Because he was of legal drinking age, Jake (not his real name) shrugged his shoulders and began to walk away. According to several student witnesses, the officer kicked out his legs from underneath him, leapt on him and pinned his knee into Jake's back. The officer then carted the 21-year-old student to the Hooper Detox Center where he blew a 0.065, roughly the equivalent of drinking one beer and below the legal limit for driving a car. The intake personnel at Hooper asked the officer why they brought the man in, and promptly sent Jake home.
In the past month, as students have returned from summer vacation and reoccupied the neighborhoods around Reed, Lewis & Clark, and the University of Portland, police officers and Oregon Liquor Control Commission (OLCC) inspectors have been vigilantly patrolling these areas for underage drinkers--a crime punishable by no more than a $300 fine. Although OLCC inspectors are not trained police officers, they are, in effect, deputized with the same powers as cops to ticket and bust underage drinkers.
As one indicator of the clampdown, an OLCC spokesperson admitted that their inspectors already had handed out 28 minor-in-possession (MIP) tickets at the University of Portland in the last month--a number that exceeds MIP tickets issued for the entire 2002-2003 school year. Moreover, students have complained that police and the OLCC have become increasingly abusive. One student claims an OLCC inspector told him to do 50 push-ups when the student scoffed at being given a MIP.
From the police and OLCC's standpoint, patrolling campuses for underage drinking is like shooting fish in a barrel. It's obviously the highest density of 18-20-year-olds in the city. Ever since the mid-'80s when the drinking age leapt from 18 to 21, college campuses have been an uncomfortable mix of legal and non-legal drinkers.
But many students in Portland feel as if law enforcement officers are taking advantage of their vulnerable position. Most students are not fully aware of their legal rights, nor do they have the willingness to question law enforcement officers about their tactics, especially when the students are technically breaking a law.
"Two wrongs don't make a right," complained one student, who asked to remain anonymous. "I mean, they're treating us like some hardened criminals. It's just drinking, after all."
"Can't... Kick... Down... Door!"
Students have complained that basic enforcement has gone beyond handing out tickets and is bordering on harassment and a violation of basic civil rights. Two weekends ago, an OLCC inspector even tried to bust down a door at a freshman dorm at the University of Portland. In that incident, the inspector was patrolling the campus and handing out MIP tickets to several students who had been playing cards and drinking in their dorms, when he apparently heard loud music in one room. The door was locked and no one responded when the inspector knocked.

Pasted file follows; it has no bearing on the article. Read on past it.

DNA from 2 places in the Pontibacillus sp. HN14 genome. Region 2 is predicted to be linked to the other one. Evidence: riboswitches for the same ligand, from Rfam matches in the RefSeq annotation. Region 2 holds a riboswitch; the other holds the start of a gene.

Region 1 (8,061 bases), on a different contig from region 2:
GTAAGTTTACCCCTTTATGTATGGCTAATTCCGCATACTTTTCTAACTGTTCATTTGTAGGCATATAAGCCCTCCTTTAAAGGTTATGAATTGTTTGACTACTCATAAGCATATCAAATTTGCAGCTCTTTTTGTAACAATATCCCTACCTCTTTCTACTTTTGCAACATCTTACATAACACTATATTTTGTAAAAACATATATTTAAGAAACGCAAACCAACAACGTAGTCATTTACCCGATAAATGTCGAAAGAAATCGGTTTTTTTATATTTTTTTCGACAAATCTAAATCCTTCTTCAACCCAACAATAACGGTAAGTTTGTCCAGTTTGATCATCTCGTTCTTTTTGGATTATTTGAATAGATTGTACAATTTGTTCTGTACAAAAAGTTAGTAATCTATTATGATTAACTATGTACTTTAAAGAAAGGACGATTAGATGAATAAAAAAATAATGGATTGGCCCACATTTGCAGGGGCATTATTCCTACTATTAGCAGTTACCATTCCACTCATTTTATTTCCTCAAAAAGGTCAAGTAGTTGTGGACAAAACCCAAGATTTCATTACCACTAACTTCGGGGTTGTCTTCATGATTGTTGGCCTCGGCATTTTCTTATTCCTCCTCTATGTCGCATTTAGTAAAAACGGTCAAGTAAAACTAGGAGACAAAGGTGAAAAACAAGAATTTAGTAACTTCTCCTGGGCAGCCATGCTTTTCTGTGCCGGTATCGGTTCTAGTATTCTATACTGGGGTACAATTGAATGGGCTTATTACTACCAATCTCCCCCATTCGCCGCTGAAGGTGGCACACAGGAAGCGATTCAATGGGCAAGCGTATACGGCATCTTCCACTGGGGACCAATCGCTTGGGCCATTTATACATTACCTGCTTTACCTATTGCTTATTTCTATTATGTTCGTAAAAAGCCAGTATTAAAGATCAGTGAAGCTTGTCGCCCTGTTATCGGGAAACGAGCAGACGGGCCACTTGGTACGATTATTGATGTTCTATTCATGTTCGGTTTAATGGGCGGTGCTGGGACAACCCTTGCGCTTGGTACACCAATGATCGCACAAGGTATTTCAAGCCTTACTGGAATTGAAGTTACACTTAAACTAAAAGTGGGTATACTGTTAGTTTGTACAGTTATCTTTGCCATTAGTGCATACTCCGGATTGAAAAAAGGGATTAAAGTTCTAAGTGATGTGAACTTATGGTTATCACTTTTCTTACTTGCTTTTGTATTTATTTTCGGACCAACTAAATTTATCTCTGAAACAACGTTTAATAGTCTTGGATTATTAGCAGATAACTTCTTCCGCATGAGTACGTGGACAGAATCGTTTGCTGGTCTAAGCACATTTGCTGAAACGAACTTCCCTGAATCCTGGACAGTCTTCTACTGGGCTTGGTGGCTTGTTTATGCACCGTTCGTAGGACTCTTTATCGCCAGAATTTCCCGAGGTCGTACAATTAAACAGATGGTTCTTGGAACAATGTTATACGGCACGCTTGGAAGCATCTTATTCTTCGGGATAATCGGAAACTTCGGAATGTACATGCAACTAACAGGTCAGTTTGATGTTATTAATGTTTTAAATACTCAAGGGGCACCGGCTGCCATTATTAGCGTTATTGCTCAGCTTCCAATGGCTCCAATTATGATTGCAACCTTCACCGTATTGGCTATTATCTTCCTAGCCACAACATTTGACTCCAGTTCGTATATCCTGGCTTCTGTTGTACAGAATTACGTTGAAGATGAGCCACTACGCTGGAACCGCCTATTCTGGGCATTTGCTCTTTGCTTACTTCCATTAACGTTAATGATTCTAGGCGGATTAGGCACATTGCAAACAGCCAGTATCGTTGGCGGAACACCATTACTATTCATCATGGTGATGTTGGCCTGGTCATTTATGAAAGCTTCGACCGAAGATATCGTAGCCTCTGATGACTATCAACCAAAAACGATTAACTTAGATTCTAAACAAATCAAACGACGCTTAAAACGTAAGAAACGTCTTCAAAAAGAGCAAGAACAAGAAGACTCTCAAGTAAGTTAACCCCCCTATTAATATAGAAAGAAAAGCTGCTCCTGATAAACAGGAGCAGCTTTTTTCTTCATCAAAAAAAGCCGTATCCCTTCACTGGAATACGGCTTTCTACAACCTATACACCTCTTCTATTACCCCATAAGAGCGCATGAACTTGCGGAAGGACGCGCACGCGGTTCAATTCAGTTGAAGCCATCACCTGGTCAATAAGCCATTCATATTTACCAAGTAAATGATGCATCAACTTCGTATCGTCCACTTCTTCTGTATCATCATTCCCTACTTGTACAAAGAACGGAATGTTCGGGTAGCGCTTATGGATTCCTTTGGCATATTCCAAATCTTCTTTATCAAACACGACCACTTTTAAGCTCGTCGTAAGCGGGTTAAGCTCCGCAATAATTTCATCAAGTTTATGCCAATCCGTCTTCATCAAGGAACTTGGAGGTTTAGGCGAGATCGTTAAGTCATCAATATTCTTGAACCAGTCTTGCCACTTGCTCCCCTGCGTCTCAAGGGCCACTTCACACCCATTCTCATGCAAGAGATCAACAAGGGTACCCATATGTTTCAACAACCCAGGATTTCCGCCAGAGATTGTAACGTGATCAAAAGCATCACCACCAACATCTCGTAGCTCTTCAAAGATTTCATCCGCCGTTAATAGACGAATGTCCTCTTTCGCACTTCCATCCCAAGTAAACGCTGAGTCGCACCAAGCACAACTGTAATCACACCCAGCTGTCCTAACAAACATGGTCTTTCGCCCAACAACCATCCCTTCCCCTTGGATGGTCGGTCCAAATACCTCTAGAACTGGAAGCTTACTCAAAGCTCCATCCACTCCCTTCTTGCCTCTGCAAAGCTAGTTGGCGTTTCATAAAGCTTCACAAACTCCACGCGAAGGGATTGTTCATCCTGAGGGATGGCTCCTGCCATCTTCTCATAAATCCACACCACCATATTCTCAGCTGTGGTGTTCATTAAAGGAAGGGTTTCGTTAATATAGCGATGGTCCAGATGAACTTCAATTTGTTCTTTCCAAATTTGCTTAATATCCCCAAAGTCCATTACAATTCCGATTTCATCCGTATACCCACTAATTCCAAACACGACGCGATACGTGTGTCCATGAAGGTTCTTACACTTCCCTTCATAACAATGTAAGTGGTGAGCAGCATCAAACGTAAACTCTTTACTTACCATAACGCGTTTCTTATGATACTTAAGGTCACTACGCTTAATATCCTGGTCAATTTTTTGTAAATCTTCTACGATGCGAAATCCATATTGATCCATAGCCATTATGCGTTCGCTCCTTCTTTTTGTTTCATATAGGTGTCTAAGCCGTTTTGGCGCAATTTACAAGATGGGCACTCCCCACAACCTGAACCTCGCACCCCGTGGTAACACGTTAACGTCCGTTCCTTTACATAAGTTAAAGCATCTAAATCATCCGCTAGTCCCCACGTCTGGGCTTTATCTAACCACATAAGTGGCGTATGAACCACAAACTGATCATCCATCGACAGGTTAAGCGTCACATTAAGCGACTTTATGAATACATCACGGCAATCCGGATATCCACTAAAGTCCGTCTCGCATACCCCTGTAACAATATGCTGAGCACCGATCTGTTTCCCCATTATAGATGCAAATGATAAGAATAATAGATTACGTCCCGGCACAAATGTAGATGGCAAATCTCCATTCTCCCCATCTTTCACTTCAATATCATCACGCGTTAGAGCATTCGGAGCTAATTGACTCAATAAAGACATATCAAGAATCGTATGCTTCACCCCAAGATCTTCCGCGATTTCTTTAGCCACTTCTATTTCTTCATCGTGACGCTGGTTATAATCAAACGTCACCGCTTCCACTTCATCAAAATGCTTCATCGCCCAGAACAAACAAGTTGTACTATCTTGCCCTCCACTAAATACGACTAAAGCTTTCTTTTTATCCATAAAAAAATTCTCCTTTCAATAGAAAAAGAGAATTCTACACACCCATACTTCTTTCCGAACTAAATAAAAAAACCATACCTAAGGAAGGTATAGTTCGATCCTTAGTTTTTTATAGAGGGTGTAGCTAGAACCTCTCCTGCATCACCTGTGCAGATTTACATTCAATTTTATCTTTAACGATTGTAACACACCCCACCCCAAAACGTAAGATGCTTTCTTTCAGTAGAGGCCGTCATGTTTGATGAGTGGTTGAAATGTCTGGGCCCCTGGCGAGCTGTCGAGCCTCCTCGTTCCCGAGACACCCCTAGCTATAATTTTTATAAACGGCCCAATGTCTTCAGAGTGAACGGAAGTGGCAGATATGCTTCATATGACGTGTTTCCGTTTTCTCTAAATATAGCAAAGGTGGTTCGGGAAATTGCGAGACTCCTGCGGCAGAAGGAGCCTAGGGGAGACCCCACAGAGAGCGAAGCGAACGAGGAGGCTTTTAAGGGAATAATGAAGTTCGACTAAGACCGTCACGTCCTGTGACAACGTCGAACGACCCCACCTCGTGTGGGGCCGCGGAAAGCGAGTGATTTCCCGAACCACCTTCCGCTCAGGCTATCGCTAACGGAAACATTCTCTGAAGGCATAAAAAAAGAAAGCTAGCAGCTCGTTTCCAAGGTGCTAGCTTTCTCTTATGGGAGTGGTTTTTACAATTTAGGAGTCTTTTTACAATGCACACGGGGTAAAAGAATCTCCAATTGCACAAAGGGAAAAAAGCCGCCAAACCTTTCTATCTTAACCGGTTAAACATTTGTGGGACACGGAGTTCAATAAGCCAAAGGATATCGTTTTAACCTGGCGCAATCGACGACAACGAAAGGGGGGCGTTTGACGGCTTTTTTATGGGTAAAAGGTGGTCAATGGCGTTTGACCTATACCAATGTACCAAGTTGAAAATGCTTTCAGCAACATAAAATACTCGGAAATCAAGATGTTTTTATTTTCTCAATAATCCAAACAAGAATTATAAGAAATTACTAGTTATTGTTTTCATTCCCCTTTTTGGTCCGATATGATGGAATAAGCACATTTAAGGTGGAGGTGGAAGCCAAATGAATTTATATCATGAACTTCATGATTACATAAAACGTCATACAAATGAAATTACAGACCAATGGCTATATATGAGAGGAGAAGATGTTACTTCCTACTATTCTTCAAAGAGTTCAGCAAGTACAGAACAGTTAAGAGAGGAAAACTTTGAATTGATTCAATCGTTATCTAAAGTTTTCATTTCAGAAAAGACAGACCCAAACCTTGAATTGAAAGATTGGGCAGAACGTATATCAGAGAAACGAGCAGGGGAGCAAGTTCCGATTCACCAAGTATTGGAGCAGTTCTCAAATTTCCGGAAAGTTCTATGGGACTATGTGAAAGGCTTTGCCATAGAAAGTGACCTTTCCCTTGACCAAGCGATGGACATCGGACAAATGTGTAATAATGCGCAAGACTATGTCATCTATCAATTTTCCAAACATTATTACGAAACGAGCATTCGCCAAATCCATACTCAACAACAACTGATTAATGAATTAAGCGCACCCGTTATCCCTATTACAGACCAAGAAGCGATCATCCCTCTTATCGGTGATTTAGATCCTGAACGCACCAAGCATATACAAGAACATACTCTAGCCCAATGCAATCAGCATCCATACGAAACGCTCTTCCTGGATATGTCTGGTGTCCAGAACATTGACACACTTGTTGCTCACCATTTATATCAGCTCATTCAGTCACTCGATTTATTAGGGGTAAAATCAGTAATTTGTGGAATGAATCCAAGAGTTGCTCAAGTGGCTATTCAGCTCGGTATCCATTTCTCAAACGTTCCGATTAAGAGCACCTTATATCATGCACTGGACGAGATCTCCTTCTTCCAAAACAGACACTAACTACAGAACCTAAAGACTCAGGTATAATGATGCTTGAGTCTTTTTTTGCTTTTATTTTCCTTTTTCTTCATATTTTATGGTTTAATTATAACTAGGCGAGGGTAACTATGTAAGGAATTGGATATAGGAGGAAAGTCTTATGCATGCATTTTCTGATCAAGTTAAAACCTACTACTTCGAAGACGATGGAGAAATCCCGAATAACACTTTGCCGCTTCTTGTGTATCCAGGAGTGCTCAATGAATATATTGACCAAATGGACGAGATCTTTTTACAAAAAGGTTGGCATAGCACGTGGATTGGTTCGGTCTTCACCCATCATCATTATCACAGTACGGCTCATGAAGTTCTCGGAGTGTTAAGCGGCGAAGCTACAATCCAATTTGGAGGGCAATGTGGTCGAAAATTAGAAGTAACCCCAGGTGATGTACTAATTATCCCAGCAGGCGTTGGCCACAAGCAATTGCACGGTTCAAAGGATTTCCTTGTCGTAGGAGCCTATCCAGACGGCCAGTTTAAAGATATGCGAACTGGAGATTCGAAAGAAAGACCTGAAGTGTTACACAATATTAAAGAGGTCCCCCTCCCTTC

According to both students and public safety officials, the OLCC inspector began to violently kick at the closed door--so hard he damaged the lock and frame. Frustrated with his lack of results, he ordered an RA to unlock it; an action that clearly goes against campus policy and basic criminal procedure. Without a warrant or a suspicion of imminent danger, a law enforcement officer is not allowed to break into a room.
When the door was finally opened, the inspector discovered the room was empty and that a CD player had simply been left on. Apparently, he then began to rifle through the students' belongings, eventually finding several beers in a small refrigerator. He left each of the two absent roommates MIP tickets.
Our Moral Government
Students feel as if the OLCC is going out of its way to harass them. Nationally as well as locally, incidents of drunk driving among college students have not increased. And in fact, the rate of alcohol-related deaths on colleges has ebbed slightly over the past five years. Yet there seems to be a national trend to crack down on drinking of 19- and 20-year-olds. In Indiana, New York, and New Jersey, the state legislatures and law enforcement officers have specifically targeted this age group with sting operations and new laws. These efforts, however, focus entirely on underage drinkers purchasing and consuming alcohol; they do not mention drunk driving or health concerns.
Such motivation to curtail underage drinking is very different from 15 years ago, when the federal government forced states to raise the drinking age from 18 to 21. At that time, the rate of drunk driving among 18-21-year-olds had reached all-time highs. To force individual states to ratchet up the drinking age, the federal government threatened to take away funding for interstates if states refused to comply.
But the new push against 18-21 year olds seems to possess a much different motivation; it seems derived from a moral condemnation that "kids shouldn't drink." The state of North Carolina was recently awarded a $2.7 million grant from John Ashcroft's Department of Justice for "education" and "programs that target establishments that serve minors." It said nothing about drunk driving or alcohol-related deaths. Portland, Maine received a similar grant to establish a "tip hotline," where concerned citizens can phone in suspicions about underage drinking parties. In a local newspaper, the sheriff provided a baffling explanation for the new program. "Too often the message that teenagers get," he said, "is that drinking is okay, a rite of passage, and something that is acceptable if done responsibly."
But most students interviewed agreed that the stepped-up enforcement is nothing more than an inconvenience and does little to deter them. After some of her friends were cited by OLCC for drinking in a dorm room, one sophomore said the next time they will simply be more secretive.
"We'll just look for a new place to drink," she said cheerfully, "where they can't find us."